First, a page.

May 26, 2021, 06:27AM

Facing Mount Zion

A walk in Mount Zion will produce a surprising and poignant reminder of burial practices long forgotten.

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In the 1850s, New York City decided it didn’t want its dead anymore. Rising real estate costs and an ever-expanding urban frontier led NYC to pass a law prohibiting any more burials in Manhattan in 1852. Churches and synagogues, which had begun to make a profit running cemeteries, looked east to Queens County, then a vast forest containing farms and the occasional small town like Flushing and Jamaica. St. Patrick’s Cathedral opened Calvary Cemetery in 1848, 40 years before its big 5th Ave. cathedral opened.

Mount Zion, a Jewish cemetery, occupies about 80 acres in Maspeth near New Calvary Cemetery and the BQE. It was opened in the early-1890s under the auspices of Chevra Bani Sholom and later by the Elmwier Cemetery Association (Elmwier Ave. is a former name of 54th Ave.).

A walk in Mount Zion will produce a surprising and poignant reminder of burial practices long forgotten… the faces of the dead are preserved on some of the tombstones. In a process known as “enameling,” photographs of the deceased are burned into porcelain (in a process described in detail in John Yang’s book Mount Zion: Sepulchral Photographs.) This was a custom brought to the U.S. by Jewish immigrants from Eastern Europe.

A look at newer gravesites in New York City reveals that placing photos of the deceased on gravestones is returning. In the Mt. Zion stones, the tablets are mostly oval and some are gilt-edged. Some are heavily retouched, so they look vaguely unreal, as if they were drawn, not shot with a camera. Some are formally posed while others are candid. Many capture people in their prime; so many died young in that era. Most of the men are attired in suits, while the women sport the big hats popular around the turn of the last century.

Mt. Zion is open six days a week (except Saturdays), and while Yang’s book is hard to find on area bookstore shelves, it’s available at Mt. Zion’s office, which is modern and has a friendly staff.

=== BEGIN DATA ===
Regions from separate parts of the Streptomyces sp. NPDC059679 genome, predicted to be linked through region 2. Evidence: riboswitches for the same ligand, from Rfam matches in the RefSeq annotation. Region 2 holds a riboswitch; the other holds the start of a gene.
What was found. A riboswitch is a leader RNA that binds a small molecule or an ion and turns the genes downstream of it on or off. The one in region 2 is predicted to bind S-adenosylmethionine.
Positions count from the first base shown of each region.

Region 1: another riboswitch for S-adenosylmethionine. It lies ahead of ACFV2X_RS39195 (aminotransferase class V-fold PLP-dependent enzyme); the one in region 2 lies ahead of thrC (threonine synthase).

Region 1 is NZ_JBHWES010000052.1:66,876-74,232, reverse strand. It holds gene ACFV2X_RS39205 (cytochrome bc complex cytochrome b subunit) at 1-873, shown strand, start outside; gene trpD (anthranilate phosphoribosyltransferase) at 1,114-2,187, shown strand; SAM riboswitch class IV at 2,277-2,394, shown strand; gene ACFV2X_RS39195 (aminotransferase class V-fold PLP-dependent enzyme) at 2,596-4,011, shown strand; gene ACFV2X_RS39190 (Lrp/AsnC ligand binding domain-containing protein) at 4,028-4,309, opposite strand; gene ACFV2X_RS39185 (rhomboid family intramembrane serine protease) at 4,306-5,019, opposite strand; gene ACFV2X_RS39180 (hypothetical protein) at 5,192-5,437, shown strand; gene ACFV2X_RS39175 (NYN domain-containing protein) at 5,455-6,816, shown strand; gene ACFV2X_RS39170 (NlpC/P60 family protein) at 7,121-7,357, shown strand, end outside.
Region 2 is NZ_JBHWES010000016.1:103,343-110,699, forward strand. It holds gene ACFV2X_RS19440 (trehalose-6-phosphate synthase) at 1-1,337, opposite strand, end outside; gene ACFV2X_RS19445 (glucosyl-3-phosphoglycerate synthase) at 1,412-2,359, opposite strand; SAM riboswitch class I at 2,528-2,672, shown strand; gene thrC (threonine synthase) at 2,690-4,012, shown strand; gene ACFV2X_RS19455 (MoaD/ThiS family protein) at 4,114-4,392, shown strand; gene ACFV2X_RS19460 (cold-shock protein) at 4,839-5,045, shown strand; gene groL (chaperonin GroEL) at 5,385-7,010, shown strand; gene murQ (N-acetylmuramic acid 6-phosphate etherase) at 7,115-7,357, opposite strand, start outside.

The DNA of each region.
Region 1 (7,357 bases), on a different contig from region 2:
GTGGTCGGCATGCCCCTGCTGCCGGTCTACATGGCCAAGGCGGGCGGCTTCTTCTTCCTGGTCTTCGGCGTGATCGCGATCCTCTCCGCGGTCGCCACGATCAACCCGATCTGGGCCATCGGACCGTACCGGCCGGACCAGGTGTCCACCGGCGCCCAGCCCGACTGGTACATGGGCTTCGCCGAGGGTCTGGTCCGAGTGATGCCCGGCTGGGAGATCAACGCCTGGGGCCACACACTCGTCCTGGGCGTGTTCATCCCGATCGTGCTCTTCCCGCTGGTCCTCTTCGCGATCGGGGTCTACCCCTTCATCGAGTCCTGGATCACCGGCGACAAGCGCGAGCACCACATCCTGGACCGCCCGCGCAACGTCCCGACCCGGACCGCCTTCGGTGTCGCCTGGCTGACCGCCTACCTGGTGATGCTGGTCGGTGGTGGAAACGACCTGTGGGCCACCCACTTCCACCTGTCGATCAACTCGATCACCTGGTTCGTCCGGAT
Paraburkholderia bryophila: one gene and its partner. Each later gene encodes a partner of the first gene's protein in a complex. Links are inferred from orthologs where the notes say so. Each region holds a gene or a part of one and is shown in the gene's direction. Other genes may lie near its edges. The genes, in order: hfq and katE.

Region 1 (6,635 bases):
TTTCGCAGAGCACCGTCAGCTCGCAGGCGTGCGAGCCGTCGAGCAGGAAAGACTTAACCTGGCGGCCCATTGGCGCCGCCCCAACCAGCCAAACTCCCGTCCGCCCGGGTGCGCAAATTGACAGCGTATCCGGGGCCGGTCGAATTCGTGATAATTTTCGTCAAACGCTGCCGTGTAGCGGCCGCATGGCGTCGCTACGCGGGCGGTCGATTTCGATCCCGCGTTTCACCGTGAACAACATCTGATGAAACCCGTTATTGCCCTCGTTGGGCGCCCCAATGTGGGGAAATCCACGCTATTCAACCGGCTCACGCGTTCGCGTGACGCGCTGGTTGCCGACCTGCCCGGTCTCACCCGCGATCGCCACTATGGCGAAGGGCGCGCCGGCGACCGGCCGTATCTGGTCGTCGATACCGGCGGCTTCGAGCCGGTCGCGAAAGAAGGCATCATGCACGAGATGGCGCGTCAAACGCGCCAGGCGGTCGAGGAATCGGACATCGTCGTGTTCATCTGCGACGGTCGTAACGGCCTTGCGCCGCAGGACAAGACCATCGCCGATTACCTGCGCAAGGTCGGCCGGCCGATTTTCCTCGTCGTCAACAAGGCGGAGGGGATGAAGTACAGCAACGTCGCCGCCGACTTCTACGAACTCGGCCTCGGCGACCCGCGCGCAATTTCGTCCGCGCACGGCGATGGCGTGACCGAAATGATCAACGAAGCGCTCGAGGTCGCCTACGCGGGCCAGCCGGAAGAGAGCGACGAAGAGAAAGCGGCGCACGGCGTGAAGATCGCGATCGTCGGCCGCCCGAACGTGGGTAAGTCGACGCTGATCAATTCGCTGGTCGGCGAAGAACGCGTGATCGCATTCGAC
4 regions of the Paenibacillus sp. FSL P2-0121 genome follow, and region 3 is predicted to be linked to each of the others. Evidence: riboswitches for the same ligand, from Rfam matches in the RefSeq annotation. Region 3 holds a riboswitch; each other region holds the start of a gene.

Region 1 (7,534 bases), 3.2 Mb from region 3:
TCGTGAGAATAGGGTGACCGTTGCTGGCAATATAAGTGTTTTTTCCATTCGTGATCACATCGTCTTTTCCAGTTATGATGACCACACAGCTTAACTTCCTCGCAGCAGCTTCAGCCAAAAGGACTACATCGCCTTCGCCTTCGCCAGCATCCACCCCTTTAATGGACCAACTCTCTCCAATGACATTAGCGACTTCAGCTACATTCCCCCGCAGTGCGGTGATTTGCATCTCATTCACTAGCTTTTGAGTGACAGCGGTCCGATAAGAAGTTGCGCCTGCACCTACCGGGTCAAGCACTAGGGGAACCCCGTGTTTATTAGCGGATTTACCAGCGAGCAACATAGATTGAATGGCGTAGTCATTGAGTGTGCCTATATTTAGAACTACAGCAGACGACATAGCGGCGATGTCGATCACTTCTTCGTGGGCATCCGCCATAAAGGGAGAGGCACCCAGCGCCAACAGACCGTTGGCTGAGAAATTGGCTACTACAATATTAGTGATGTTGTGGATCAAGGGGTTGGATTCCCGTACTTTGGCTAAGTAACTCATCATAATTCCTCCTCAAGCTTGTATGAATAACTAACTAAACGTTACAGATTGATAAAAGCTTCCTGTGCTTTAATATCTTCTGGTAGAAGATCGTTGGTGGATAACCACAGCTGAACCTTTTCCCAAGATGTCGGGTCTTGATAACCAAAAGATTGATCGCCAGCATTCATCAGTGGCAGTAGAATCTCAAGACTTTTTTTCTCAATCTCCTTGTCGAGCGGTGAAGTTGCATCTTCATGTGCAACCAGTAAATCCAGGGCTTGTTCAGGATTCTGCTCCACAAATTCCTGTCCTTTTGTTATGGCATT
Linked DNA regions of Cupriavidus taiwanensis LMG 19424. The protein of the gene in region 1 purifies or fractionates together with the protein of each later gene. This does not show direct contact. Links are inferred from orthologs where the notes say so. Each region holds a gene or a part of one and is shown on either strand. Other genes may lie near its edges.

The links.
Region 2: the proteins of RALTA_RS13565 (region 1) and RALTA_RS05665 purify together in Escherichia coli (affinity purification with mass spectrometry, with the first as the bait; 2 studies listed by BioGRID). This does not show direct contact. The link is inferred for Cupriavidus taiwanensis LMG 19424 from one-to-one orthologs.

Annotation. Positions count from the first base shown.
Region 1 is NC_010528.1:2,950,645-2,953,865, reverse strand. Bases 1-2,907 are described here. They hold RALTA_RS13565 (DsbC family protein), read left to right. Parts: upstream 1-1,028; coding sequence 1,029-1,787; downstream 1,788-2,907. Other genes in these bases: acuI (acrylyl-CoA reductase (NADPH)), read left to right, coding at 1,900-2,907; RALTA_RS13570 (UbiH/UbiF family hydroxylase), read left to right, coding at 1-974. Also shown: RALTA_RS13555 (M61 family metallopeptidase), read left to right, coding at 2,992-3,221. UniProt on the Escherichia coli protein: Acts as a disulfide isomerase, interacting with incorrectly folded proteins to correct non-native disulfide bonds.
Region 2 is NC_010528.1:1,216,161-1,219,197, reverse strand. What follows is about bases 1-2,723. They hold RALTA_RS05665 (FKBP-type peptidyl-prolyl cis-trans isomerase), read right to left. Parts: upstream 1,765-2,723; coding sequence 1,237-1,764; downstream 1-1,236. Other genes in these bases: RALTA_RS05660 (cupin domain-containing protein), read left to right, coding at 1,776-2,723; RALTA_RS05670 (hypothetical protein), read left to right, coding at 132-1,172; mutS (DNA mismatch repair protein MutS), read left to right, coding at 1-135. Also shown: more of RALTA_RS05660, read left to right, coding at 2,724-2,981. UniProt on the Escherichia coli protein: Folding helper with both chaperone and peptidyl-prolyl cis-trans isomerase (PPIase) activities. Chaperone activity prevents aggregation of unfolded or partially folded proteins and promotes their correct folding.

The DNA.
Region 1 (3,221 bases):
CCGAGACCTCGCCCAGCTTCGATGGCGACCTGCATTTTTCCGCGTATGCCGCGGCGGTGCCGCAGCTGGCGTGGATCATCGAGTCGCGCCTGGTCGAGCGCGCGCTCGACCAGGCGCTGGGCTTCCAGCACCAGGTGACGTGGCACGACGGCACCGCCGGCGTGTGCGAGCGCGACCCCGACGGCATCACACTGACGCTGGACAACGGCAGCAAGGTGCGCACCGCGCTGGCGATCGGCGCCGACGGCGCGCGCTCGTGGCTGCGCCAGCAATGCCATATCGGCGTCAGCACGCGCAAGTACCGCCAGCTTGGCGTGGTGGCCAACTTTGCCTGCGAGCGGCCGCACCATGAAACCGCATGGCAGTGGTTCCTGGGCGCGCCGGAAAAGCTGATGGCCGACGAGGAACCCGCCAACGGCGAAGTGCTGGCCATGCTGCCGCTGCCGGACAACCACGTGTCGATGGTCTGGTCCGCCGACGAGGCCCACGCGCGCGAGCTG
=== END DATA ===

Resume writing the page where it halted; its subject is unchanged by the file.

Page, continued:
Mt. Zion Cemetery is also where many of the victims of the Triangle Shirtwaist Factory fire of 1911 are buried. On Saturday, March 25 of that year, as quitting time approached, a fire broke out on the eighth floor of the Asch Building near Washington Square, and spread rapidly on the top three floors of the building. In a scene reminiscent of the General Slocum tragedy seven years earlier, fire hoses were woefully inadequate to battle the flames, the lone fire escape was rickety and rusted, and the doors to the exits were locked to ensure that the mostly immigrant women working the sewing tables wouldn’t wander or steal anything.

There was little escape from the flames and in a scenario that foreshadowed the 9/11 terrorist attack, the women were forced to jump out of windows or burn to death, and many chose the former. While some were able to escape by an open staircase and an elevator, 145 employees would perish. In less than a half hour, the fire was brought under control. Triangle owners Isaac Harris and Max Blanck were charged with manslaughter; after a two-week trial they were found innocent.

Three years after the fire, on March 11, 1914, 23 civil suits against the owner of the Asch Building were settled. The average recovery was $75 per life lost.

Leonard Nimoy often said that he got the Vulcan “live long and prosper” hand signal at temple. It’s the Aaronic blessing given at services and is done with both hands, thumb to thumb, and represents the Hebrew letter shin. I’ve often tried, unsuccessfully, to make my fingers do this; I’m told it’s hereditary: like touching your nose with your tongue or wiggling your ears, either you can do it or you can’t. Mt. Zion Cemetery’s Triangle Shirtwaist Fire memorial can be accessed by entering the cemetery via the Tyler Avenue gate between 63rd and 64th Sts. in southern Woodside. It’s a short distance up the path on the left as you enter.

—Kevin Walsh is the webmaster of Forgotten NY and the author of Forgotten New York and, with the Greater Astoria Historical Society, Forgotten Queens. Forgotten New York the website was the first recipient of Outstanding New York Website, awarded by the Guides Association of New York City in 2015


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